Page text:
If you’ve never worked with a crane before, you may be a bit intimidated. After all, these vital pieces of industrial equipment can help or hinder the safety of your employees and the productivity of your operation. Today, we share four important things that all crane operators, maintenance personnel, and plant supervisors should know about inspection frequency and procedures.
Your inspector must be qualified.
The Crane Manufacturers Association of America has created guidelines for overhead crane inspection professionals. These individuals must have no less than 2000 “field” hours of direct service, maintenance, operation, and functional testing experience. Your crane inspector must also be formally trained in safety, codes, operating practices, and documentation.
The initial inspection is just the beginning.
You probably noticed that there was an extensive inspection directly after initial installation. This overhead crane inspection would have been carried out according to OSHA 1910.179. Even once found compliant, your crane is still subject to daily, weekly, monthly, and yearly inspections. How often your crane is inspected is largely determined by its use and whether or not it has been modified, damaged, altered, or repaired.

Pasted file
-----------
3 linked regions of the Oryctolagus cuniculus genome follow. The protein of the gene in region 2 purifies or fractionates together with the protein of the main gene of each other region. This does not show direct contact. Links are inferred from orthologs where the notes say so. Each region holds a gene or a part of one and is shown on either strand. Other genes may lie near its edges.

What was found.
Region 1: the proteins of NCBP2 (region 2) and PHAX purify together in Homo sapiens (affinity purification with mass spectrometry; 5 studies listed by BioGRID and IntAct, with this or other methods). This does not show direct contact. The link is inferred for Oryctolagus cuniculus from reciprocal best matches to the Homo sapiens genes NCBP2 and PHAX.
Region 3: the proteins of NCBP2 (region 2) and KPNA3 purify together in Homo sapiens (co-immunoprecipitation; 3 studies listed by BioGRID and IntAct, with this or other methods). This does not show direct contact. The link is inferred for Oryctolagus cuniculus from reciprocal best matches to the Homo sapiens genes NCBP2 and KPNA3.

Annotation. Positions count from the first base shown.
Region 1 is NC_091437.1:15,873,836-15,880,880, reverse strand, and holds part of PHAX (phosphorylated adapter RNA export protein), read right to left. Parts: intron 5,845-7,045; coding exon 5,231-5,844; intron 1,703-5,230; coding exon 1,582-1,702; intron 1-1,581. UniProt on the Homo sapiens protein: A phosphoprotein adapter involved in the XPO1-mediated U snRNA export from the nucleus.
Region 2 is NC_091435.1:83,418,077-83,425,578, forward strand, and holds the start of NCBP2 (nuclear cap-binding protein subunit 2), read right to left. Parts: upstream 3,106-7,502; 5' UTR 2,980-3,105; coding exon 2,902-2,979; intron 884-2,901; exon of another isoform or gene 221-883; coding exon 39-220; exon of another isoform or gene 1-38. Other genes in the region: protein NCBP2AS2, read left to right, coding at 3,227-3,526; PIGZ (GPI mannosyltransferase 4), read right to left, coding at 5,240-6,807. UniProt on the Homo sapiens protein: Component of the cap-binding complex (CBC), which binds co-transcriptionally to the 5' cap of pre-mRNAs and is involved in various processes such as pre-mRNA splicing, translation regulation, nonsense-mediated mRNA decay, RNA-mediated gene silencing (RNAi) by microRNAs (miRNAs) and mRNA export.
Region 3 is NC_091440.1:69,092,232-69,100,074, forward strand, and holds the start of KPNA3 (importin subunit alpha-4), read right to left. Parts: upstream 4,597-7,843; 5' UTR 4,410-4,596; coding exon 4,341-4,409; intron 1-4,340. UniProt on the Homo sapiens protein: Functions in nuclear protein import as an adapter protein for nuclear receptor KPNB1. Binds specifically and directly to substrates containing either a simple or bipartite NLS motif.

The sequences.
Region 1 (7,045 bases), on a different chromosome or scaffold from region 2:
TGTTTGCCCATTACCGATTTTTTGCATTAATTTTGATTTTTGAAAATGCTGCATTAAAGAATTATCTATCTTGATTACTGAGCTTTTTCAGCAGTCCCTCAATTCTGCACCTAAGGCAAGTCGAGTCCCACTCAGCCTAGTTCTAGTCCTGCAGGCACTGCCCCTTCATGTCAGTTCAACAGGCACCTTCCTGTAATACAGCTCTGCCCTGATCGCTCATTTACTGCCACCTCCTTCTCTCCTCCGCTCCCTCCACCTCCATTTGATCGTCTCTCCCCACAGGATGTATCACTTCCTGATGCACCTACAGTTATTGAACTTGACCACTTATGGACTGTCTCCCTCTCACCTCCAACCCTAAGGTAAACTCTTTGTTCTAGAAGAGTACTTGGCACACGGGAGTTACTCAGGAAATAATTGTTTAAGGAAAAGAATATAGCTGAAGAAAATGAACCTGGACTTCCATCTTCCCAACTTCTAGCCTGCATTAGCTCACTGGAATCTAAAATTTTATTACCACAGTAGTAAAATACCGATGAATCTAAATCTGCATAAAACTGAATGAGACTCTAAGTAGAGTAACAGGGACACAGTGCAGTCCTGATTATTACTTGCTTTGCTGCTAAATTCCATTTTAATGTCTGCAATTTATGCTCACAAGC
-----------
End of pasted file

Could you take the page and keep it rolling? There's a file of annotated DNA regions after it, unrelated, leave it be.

You must perform a functional test inspection every day.
We mentioned previously that you would still have to do a daily overhead crane inspection. This is your functional test that happens at the beginning of each shift. Your crane operator or other designated individual will do a visual test of the hydraulic system, chains and pulleys, hooks, ropes, and all operating mechanisms.
A thorough inspection is much cheaper than the alternative.
Overhead crane inspection is a significant business expense. However, the amount you pay for your professional crane inspector’s services and expertise is much less than the fees you may incur if one of your employees is injured because of a faulty crane. Further, production stoppages can add up quickly, and your company’s reputation may be irrevocably ruined by an incident caused by blatant neglect. It is always best to ensure that each inspection is carried out by a qualified individual.
Ultimately, the safety of your staff and the profits of your company depend heavily on how well your equipment is monitored and maintained. When it comes to your overhead crane equipment, inspections are just one of many safeguards that you should have in place to protect your employees and your investment.
Do you need emergency service or information on design and engineering for your runway systems? Contact Integrity Crane And Hoist today, and let us show you why our technicians are the best in the business.